Where Popcorn at Football Stadiums Comes From (or "My Boss Rarely Punches Me")

In the fall of 2000 I was a college sophomore who needed a job. My roommate had a crappy job at the football stadium where he spent all week hauling junk food to selling stations where people could come on Game Day, buy the stuff, and slowly kill themselves while watching young men wearing pads run as fast as they can toward one another and collide. My roommate said I too could have a crappy job like his. I took the bait -- $8.00 an hour seemed like a lot of money at the time.

"I hope Bob didn't just see me poo poo off this artificial branch or he'll punch me."
Back then, I thought the job sucked. But now, with the wisdom that comes from being slightly less of an idiot, I remember it being a pretty good semester at the football stadium, working for my boss Bob. I learned SO MANY crucial life skills working for Bob, even though Bob was marginally unstable. Unstable people can teach you life skills, like how to stand at least seven feet from Bob when there are empty boxes around because maybe Bob will get mad and kick the boxes, and you don't want them to hit you.

It wasn't Bob's fault when he got mad. He just got frustrated when things didn't go right, like when I hooked up the nacho cheese dispenser upside down, or attached the bag of 7-Up syrup to the Mug Root Beer dispenser. And, to be fair to Bob, it was better that he kicked boxes than me.

But sometimes Bob would surprise us with his ability to keep it all under control. I remember one day Blake was driving a Cushman cart with several pallets of shrink wrapped cans of soda on the back, and he had to drive them down a spiral ramp. Blake was dating a hot chick that semester and was about to ask her to marry him, or at least make out with him more often, so his mind wandered sometimes. And unfortunately it was wandering on his way down the spiral ramp, because he took the ramp too fast. When he got to the bottom he had to swerve a little to avoid a pole and the tower of soda cans tumbled off the cart.

I drove around the corner soon after "The Accident," as we called it, and Blake was standing there in a wasteland of soda cans -- hundreds of them -- strewn about over a huge area. Blake was about to cry, mostly because he was afraid his hot chick would want to make out with him less after Bob punched him in the face and made his lower lip fat. But I told Blake not to worry, that I'd help him pick them all up before Bob noticed, and we'd live to have children after all. Not with each other of course, due to both biological obstacles and the fact that we were just friends. Acquaintances, really.

But only a few minutes into Operation: Don't Let Bob Know, Bob rolled around the corner on a Cushman. Me and Blake froze. Bob slowed, surveying the carnage. His Cushman stopped. The silence hung like a thundercloud about to burst. This was it. Bob was going to murder us with his Cushman key. But then, Bob started to laugh. It started as a chortle as he shook his head, then grew into a belly-shaking eruption of mirth. He threw his head back. He doubled over. He slapped the steering wheel like eighty times. Me and Blake looked at each other and then thought it advisable to laugh as well. And that was it. After laughing for a good minute, Bob just drove off. And me and Blake cleaned up. And Blake married his girlfriend. And I went to Reno once and had pancakes at an iffy diner.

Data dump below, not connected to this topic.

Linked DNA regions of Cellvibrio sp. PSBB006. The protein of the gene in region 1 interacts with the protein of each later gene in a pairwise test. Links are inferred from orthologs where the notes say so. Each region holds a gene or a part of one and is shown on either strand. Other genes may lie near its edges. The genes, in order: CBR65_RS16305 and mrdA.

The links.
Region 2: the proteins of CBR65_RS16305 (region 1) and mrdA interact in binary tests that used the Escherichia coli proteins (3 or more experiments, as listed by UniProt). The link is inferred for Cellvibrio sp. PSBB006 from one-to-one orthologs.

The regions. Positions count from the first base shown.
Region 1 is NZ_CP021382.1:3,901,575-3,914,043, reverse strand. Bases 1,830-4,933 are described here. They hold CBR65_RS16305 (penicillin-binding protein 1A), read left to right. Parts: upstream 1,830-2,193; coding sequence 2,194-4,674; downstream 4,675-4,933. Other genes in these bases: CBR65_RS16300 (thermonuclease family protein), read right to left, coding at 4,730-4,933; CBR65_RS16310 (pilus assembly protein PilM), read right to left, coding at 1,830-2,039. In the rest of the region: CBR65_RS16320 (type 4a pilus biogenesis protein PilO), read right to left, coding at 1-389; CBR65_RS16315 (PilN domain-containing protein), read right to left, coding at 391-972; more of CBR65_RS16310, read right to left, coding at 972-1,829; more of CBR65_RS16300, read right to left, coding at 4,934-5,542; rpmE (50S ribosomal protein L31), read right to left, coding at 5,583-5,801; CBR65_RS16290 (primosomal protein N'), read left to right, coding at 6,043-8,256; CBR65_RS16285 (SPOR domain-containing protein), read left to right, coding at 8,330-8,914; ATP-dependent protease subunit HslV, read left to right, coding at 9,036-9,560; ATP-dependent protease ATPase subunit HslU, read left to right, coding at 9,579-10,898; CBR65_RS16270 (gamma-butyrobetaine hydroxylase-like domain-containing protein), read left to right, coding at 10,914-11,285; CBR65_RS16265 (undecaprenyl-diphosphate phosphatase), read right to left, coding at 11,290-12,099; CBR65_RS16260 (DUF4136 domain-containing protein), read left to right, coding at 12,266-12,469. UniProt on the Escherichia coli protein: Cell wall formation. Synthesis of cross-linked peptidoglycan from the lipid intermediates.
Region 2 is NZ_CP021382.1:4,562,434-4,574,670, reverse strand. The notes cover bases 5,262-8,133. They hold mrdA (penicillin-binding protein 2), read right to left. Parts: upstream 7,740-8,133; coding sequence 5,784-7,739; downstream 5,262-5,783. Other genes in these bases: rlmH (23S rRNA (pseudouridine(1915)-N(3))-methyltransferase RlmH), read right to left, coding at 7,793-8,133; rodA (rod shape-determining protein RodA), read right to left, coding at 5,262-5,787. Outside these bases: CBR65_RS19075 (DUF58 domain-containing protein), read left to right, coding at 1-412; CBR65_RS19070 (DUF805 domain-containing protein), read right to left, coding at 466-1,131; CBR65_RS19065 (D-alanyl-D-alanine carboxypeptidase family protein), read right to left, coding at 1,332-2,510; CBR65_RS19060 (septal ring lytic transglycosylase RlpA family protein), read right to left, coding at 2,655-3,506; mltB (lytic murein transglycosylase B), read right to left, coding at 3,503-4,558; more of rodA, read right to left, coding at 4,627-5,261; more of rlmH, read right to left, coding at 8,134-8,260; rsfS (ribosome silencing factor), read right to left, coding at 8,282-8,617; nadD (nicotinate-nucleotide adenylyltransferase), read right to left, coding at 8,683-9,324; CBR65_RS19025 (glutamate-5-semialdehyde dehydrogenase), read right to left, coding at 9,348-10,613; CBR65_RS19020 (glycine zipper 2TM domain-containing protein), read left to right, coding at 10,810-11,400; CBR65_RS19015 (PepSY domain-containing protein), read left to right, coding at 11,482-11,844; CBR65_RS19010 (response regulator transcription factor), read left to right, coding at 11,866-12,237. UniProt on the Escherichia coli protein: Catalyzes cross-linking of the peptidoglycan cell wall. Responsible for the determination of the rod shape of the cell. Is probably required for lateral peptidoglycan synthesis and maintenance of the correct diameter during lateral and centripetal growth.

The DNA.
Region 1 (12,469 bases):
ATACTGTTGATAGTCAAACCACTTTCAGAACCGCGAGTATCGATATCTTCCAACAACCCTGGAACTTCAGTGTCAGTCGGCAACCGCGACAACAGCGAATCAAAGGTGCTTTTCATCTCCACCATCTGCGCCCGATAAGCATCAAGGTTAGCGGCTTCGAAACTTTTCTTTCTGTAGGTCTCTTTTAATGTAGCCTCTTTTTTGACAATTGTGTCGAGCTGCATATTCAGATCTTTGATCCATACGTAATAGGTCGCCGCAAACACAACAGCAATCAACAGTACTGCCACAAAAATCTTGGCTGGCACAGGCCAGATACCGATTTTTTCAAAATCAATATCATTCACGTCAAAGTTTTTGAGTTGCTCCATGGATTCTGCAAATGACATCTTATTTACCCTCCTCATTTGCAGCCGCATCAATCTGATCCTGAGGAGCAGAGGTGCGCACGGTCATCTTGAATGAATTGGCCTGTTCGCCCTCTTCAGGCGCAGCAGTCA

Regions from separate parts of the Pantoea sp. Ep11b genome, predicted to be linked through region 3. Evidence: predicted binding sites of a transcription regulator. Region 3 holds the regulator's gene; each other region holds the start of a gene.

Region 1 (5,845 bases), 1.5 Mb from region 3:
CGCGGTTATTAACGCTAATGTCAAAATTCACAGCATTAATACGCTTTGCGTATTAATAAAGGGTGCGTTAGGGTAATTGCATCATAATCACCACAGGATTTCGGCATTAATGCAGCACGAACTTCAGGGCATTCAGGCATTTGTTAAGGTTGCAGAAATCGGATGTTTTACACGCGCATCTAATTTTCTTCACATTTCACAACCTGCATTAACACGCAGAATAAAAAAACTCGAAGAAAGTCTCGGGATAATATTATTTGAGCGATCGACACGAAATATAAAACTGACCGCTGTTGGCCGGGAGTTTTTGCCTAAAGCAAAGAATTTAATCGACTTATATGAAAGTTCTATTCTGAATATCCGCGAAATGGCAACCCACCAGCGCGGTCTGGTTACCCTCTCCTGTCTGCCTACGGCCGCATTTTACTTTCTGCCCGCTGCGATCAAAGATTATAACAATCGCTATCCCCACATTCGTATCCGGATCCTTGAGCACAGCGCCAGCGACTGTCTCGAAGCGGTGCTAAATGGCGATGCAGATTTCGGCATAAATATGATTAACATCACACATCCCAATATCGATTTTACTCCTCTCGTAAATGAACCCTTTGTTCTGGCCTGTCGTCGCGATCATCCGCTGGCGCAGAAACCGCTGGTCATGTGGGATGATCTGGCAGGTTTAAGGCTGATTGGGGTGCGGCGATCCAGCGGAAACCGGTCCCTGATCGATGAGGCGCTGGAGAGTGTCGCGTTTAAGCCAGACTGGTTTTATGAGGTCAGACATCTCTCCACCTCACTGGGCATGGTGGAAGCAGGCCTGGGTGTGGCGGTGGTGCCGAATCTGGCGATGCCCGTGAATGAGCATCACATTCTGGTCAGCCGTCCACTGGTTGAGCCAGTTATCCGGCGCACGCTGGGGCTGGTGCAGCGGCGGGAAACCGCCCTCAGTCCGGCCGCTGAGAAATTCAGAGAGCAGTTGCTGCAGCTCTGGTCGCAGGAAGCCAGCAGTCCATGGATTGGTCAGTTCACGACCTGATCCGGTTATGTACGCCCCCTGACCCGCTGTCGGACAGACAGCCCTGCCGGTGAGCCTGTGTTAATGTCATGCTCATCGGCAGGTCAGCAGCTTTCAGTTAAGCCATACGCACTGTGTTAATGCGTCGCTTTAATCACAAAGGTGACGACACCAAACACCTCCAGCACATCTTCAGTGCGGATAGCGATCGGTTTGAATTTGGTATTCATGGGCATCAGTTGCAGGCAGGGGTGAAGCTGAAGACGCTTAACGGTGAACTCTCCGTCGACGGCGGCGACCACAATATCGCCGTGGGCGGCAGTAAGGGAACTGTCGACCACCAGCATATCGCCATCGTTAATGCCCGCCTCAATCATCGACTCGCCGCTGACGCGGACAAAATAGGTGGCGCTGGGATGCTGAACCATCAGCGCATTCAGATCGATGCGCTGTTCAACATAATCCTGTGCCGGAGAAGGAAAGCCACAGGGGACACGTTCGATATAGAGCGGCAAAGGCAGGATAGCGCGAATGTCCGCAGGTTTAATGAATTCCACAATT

I did other very awesome things at the football stadium during those cold autumn mornings and afternoons. Mostly I hauled boxes of Mike 'N' Ikes and Snickers to concession stands, calibrated the soda machines, wheeled hot dog stands into place, and stuff like that. But sometimes there were other awesome jobs that broke the monotony. Once, Bob had me in the warm kitchen area opening canister after canister of jalepinos. The lady who ran the kitchen told me not to touch the jalepinos, or the juice inside the canister. I asked why not. She said just don't do it. After prying open a few canisters with a can opener, I got curious. So I stuck my finger in one. And the juice seeped into the cracks around my fingernail and killed all the joy that ever existed or would ever exist inside that finger. And that finger has been a sad, joyless little pointer ever since, and I don't even like it anymore because it's just a downer, you know?

Another time Bob told me and Blake to go fill up the Cushmans with gas at the gas station across campus. I remember we rolled through campus in our sweet action "BYU Concession Staff" jackets, and we were really surprised no chicks noticed us. Looking back, it's not surprising, because wearing a jacket that says "Concession Staff" is basically like riding the short bus. I was able to get married eventually, but I'm convinced that wearing that jacket in public set me back several months.

But the best job ever was when Bob told me to go pop popcorn. Bob showed me the huge, industrial-sized popper in this huge room. It was basically a monstrous but shallow pool with funnels on either end where you poured in the kernels. Then you dumped a bunch of oil in with the kernels and it all heated up, and while it did that you dumped some in the other side, and by the time you were done with that, the first side of kernels was popping, so you opened this gate and the popped kernels flowed into the pool. And it was this endless cycle, and when the pool filled up you had to get a big garbage bag and fill it with popcorn and dump a bunch of salt in it. But the best part was -- get this -- since you were literally popping hundreds of pounds of popcorn, who's gonna miss a few thousand pieces of popcorn that disappear into your mouth? Nobody, that's who. So I just jammed tunes really loud on this old radio, popped popcorn, ate a ton of it, and dumped the rest into garbage bags. Now I'm super hungry so I have to go.